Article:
Newell Rubbermaid wants to get its products into your drawers, your kitchen cabinets, and your workbench. The go-to company for men, women, and children makes housewares (Rubbermaid plastic products, Calphalon cookware), hardware (Amerock cabinet hardware, IRWIN and Lenox hand tools), home furnishings (Levolor blinds), juvenile products ( Graco), hair products (Goody), and office items (DYMO, Sanford, Sharpie). Newell Rubbermaid sells its items to mass retailers (Target) and home and office supply stores (Staples). Past Gillette executive Michael Cowhig is chairman. Michael Polk took over as president and CEO in 2011, prior to the 2012 retirement of ex-Procter & Gamble executive and former CEO Mark Ketchum.
Newell Rubbermaid wrapped up a four-year restructuring in 2012. The company's reorganization plan, referred to as Project Acceleration (PA), was expanded and became fully implemented by 2011. The company logged PA-related restructuring costs of $50 million in 2011, slightly lower than its $77 million in 2010. PA aimed to strengthen and transform the consumer products maker's portfolio. Citing rising resin costs, Newell Rubbermaid had targeted resin-intensive products for downsizing or elimination. Actions taken under PA have included cutting some 5,000 employees from its workforce of 31,000 and shuttering a third of its 80 factories. To consolidate offices, the company moved its headquarters to a 350,000-sq.-ft., 14-story building in Atlanta. Newell Rubbermaid also sold portions of its Home Decor Europe business to window-coverings giant Hunter Douglas. The sale included businesses in Portugal and the Nordic, Central, and Eastern European regions. (Previously, the company sold its Home Decor operations in the UK.) Overall, the company projects annual savings from PA to total between $175 million and $200 million.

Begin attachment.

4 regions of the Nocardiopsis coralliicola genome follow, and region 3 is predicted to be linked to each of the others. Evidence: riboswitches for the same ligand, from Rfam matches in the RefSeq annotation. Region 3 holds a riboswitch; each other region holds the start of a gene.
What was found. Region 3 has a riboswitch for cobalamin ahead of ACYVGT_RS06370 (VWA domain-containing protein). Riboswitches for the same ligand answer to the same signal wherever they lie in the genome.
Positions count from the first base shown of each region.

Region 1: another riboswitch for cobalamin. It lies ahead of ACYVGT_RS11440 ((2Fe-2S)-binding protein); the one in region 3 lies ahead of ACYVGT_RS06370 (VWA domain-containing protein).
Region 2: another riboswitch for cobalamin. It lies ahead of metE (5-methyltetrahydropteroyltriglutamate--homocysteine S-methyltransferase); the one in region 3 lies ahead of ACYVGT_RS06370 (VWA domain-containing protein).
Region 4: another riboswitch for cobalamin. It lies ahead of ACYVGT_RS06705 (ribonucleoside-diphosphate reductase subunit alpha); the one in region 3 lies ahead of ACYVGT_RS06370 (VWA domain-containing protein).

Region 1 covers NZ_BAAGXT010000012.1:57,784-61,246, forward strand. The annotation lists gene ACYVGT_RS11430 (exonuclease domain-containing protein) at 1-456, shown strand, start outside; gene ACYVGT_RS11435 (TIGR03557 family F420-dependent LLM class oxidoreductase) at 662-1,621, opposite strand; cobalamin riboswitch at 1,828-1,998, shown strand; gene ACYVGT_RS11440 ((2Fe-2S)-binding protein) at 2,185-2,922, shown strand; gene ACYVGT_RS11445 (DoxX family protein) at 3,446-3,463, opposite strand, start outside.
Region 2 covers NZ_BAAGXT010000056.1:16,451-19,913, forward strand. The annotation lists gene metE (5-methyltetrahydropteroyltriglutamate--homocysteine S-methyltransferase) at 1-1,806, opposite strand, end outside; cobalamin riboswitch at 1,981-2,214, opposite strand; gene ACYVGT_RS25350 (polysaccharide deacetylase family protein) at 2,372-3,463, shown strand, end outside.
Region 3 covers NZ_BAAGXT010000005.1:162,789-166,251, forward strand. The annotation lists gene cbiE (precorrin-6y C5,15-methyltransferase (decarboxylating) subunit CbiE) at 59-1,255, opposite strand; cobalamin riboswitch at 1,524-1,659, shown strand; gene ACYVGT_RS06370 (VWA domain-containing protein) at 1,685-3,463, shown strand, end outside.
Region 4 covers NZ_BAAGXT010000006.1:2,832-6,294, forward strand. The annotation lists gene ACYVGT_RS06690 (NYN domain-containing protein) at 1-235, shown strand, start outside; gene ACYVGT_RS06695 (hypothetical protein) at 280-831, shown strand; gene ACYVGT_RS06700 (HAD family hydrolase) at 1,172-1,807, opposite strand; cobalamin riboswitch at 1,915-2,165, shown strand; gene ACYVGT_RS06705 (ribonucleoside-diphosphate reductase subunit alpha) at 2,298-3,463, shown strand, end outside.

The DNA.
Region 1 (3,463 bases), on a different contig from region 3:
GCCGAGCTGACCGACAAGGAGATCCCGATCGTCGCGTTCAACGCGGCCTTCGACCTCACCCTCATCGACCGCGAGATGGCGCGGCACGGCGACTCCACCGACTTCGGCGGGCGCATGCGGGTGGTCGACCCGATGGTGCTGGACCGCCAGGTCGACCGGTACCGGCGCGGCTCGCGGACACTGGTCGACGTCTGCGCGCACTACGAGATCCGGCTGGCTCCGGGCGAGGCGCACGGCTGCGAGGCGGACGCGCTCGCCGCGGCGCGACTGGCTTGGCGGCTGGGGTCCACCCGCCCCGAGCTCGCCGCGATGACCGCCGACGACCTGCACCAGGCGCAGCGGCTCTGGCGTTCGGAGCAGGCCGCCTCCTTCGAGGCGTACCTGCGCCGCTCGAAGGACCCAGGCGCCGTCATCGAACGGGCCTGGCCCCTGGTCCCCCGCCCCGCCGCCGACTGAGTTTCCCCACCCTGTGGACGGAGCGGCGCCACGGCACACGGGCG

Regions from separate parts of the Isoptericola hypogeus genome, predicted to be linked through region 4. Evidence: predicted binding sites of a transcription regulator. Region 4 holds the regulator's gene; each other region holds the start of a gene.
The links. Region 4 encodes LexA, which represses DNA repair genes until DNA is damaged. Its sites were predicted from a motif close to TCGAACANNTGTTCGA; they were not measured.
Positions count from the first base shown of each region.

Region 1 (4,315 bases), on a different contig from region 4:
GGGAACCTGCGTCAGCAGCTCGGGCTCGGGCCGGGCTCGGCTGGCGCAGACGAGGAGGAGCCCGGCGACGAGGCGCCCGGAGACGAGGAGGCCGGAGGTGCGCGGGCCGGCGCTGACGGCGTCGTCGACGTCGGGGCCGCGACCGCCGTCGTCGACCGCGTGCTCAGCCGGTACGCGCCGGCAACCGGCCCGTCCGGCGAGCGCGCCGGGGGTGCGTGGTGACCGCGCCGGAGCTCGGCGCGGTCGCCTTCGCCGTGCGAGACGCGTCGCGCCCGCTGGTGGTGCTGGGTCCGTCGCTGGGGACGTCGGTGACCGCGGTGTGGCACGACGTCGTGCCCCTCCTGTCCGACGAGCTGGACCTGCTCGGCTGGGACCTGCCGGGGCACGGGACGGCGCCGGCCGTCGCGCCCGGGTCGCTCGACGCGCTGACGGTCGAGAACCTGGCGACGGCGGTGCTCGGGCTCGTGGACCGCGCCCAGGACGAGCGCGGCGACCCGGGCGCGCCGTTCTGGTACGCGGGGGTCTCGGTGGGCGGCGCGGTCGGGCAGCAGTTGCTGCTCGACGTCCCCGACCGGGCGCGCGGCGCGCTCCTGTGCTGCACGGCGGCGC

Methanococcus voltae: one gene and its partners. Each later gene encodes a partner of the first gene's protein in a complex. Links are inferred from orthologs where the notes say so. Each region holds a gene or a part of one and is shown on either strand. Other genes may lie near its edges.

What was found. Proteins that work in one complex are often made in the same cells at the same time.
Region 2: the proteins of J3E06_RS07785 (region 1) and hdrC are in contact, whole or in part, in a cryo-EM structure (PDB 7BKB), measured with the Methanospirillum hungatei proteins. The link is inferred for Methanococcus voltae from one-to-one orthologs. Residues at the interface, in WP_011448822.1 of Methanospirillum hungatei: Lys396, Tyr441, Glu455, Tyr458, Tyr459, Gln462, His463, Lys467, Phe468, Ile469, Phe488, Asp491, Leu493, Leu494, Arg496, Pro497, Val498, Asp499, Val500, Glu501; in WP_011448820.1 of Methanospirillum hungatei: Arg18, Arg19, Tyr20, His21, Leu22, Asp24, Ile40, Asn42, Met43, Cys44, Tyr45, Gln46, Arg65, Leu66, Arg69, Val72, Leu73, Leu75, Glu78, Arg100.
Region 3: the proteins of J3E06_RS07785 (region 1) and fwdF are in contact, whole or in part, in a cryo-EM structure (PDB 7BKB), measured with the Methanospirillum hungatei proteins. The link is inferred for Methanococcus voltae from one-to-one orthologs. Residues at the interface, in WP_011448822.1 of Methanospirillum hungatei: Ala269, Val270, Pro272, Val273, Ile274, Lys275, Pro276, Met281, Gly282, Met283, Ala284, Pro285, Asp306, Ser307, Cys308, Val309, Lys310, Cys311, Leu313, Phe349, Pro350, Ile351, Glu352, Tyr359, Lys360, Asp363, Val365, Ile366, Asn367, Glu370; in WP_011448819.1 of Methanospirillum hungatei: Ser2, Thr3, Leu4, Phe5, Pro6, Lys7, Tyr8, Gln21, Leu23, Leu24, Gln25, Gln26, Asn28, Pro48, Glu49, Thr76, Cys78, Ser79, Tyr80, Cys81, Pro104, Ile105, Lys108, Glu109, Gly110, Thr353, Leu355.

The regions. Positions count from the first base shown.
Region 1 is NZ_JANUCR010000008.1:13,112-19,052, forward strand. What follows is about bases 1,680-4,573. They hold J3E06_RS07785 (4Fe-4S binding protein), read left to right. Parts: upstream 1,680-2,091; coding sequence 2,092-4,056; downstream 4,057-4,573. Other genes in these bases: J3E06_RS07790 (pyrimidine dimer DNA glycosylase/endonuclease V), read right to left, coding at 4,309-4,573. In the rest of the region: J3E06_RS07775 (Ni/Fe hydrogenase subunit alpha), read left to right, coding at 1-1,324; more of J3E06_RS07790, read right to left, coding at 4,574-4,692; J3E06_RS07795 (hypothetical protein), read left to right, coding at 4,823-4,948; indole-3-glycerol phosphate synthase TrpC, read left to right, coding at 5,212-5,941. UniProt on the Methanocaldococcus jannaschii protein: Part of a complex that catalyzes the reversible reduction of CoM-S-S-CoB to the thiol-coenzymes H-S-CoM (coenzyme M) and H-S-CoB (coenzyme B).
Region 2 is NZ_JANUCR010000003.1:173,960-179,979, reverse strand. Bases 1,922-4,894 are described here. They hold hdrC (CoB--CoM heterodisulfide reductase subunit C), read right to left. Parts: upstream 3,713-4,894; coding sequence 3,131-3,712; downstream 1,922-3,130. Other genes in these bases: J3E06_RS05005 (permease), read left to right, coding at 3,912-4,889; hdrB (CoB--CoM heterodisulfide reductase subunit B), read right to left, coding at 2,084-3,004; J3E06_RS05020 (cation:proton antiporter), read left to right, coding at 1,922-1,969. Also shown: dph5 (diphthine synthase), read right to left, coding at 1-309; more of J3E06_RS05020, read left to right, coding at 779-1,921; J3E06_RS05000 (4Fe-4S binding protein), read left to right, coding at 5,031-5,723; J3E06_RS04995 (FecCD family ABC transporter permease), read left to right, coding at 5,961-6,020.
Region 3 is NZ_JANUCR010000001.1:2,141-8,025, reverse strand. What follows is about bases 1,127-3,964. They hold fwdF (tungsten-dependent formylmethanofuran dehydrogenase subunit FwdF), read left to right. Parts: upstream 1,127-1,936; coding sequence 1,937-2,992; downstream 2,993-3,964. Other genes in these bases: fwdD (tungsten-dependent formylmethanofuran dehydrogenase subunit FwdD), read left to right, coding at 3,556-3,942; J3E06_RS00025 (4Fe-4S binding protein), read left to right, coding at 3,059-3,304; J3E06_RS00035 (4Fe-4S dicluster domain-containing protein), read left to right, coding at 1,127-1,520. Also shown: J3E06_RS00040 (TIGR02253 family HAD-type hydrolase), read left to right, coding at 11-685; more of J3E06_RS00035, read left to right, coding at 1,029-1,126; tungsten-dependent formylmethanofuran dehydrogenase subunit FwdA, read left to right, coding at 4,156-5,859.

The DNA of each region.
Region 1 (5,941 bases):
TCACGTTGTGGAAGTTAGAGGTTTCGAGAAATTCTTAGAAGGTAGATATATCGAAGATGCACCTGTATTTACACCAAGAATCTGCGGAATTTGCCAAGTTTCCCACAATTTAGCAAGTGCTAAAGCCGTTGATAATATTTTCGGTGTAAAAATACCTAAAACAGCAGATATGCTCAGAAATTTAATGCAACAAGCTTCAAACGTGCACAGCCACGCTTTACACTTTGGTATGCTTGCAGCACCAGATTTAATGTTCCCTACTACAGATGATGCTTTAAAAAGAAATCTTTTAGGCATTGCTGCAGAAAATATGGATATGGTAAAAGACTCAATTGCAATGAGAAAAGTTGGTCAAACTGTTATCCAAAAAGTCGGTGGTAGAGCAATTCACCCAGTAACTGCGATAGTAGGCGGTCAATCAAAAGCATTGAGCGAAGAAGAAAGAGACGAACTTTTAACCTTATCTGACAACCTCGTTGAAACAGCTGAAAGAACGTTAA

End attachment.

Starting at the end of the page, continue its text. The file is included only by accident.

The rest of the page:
Sales & Marketing
One facet of the restructuring was to boost spending significantly on specific areas of its business, including marketing (and building its brands), R&D (developing new products), and "international growth opportunities" (strengthening its business portfolio). Newell Rubbermaid relies on the largest retailer in the world to help it peddle its products. Wal-Mart accounted for about 11% of Newell Rubbermaid's 2011 sales.
Mergers & Acquisitions
To grow overseas, the company acquired Technical Concepts, an Illinois-based company that makes restroom hygiene systems for the away-from-home (AFH) market. The deal has strengthened Newell Rubbermaid's commercial products business and secured its position worldwide in the AFH washroom category, as some 40% of Technical Concepts' sales are generated outside the US. The company has become a diversified manufacturer during the past couple decades, mostly by acquiring companies that produce brand-name, low-tech staples, such as American Saw & Manufacturing (manufacturer of power tools under the Lenox brand). Also, to its benefit, the company shifted production to lower-cost facilities and countries. In recent years Newell Rubbermaid has been whittling down its businesses and concentrating on key competencies. Its IRWIN subsidiary sold its BernzOmatic torch and solder operations to Worthington Industries in mid-2011. – less